December 18 – Daily COVID-19 update from Putnam County

2,102 cases

(Greencastle, Ind.) Putnam County officials announced today that there have been 2,102  confirmed cases of COVID-19 in the county since March.  Putnam County is currently at a 9.9% positivity rate. For a further breakdown of cases please visit    The positive case number also may include positive cases at the state correctional facility located in Putnam County. To learn more, visit

Putnam County remains in level orange according to the ISDH website. What does being an orange county mean? The county has a point score of 2.0 to 2.5 when percent positivity and new cases per 100,000 residents are combined. Community spread is approaching high levels. These requirements are in effect when a county reaches the orange metric and remain until a county moves to yellow or blue for two straight weeks.

Putnam County Hospital continues to offer curbside COVID testing.  To schedule your appointment please go to  If the website is showing that there are no open appointments for the day please call our COVID curbside phone number.  Testing hours are Tuesday-Friday 10:00am-6:00pm and Saturday 9:00am-2:00pm. If you have any further questions or if the online scheduling is showing full please call (765) 301-7019.  Putnam County Hospital asks that patients arrive no earlier than five minutes before their scheduled test to help with the flow of traffic.  When a patient arrives they will follow the COVID-19 testing signs.  These signs will direct them to the proper testing area.

Beginning on January 4, 2021, the curbside COVID testing will be open 6 days a week.  Monday-Friday from 10am-6pm and Saturday from 9am-2pm.

The COVID vaccine has arrived in Indiana.  The U.S. Food and Drug Administration has issued an Emergency Use Authorization (EUA) allowing the first shipments of COVID-19 vaccine to be shipped to Indiana and other states.

Only people who received a link directly from their employers can register for vaccination at this time. That includes hospital-based employees and long-term care staff. A medical ID will be required.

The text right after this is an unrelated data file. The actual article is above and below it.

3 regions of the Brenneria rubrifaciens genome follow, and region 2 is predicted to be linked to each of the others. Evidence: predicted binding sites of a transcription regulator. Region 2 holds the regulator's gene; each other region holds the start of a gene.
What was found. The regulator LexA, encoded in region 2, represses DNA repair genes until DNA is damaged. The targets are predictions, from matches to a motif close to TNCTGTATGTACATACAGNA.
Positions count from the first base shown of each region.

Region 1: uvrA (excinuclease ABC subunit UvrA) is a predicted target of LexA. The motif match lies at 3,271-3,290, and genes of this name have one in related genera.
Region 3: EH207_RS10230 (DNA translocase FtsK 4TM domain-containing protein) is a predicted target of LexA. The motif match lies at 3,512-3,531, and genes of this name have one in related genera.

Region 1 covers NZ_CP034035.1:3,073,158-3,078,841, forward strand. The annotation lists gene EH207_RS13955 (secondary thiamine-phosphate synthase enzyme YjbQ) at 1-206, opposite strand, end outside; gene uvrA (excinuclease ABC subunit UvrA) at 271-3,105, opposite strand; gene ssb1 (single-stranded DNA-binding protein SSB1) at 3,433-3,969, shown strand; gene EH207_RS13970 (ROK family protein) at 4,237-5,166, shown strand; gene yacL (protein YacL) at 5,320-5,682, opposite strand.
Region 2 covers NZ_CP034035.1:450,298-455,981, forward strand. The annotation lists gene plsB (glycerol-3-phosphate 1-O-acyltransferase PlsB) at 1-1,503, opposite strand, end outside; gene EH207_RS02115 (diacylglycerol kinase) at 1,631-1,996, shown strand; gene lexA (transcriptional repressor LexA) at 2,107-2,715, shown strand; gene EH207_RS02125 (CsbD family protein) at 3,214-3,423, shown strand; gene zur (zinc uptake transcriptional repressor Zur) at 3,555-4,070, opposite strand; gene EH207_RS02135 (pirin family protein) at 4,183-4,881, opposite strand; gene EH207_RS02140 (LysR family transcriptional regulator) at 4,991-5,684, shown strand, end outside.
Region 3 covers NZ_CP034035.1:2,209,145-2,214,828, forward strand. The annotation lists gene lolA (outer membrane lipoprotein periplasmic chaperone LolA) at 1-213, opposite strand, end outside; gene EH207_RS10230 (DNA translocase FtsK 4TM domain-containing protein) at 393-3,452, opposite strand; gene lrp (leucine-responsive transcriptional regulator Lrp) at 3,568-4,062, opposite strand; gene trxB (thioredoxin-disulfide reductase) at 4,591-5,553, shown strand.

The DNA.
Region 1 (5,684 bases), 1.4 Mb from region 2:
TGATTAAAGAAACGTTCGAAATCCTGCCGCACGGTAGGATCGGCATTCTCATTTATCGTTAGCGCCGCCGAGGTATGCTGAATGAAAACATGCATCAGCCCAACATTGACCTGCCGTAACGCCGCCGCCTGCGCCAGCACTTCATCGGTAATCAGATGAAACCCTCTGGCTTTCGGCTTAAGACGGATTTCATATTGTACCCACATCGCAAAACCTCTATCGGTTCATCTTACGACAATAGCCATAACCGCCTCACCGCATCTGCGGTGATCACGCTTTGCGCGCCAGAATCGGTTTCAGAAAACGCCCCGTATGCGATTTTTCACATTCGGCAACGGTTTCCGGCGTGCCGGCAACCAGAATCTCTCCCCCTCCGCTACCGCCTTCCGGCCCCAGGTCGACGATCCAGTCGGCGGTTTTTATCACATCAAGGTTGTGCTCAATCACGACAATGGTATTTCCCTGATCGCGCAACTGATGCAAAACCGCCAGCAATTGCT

Who will be eligible to receive vaccine first?

Initial doses will be limited, so the first priority for vaccine will go to healthcare workers and residents of long-term care facilities.

If you answer yes to any of these questions, you are among the first group of healthcare workers who will be eligible to receive the COVID-19 vaccine. Please make sure that your email address is current with the Indiana Professional Licensing Agency so that you will receive updates when registration is open.

  • Do you work or volunteer in healthcare and have (physical or close) contact or face to face interactions with patients? Examples include:
    • Inpatient, outpatient, provider office setting, nursing homes, residential care facilities, assisted living facilities, in-home services
    • This includes all clinical and non-clinical positions: clinicians, dietary, environmental services, administrators who have direct contact with patients, clergy who see patients in the healthcare setting, non-clinicians who assist in procedures, transportation staff, etc.
    • This also includes local health department staff who interact with patients at test sites, health clinics or provide direct patient care
  • Do you have exposure to COVID-19 infectious material? (Examples include cleaning of rooms or material from COVID-19 patients, performing COVID-19 testing, other exposure to infected tissue, performing autopsies or other post-mortem examinations of COVID-19 patients)
  • Do you reside in a long-term care facility (nursing home, residential care, assisted living)?

Only people who received a link directly from their employers can register for vaccination at this time. As of Dec. 15, only hospital-based employees, long-term care staff, and emergency medical service providers are eligible to receive the vaccine. A facility ID will be required. We will notify additional healthcare personnel of their eligibility as more vaccine becomes available.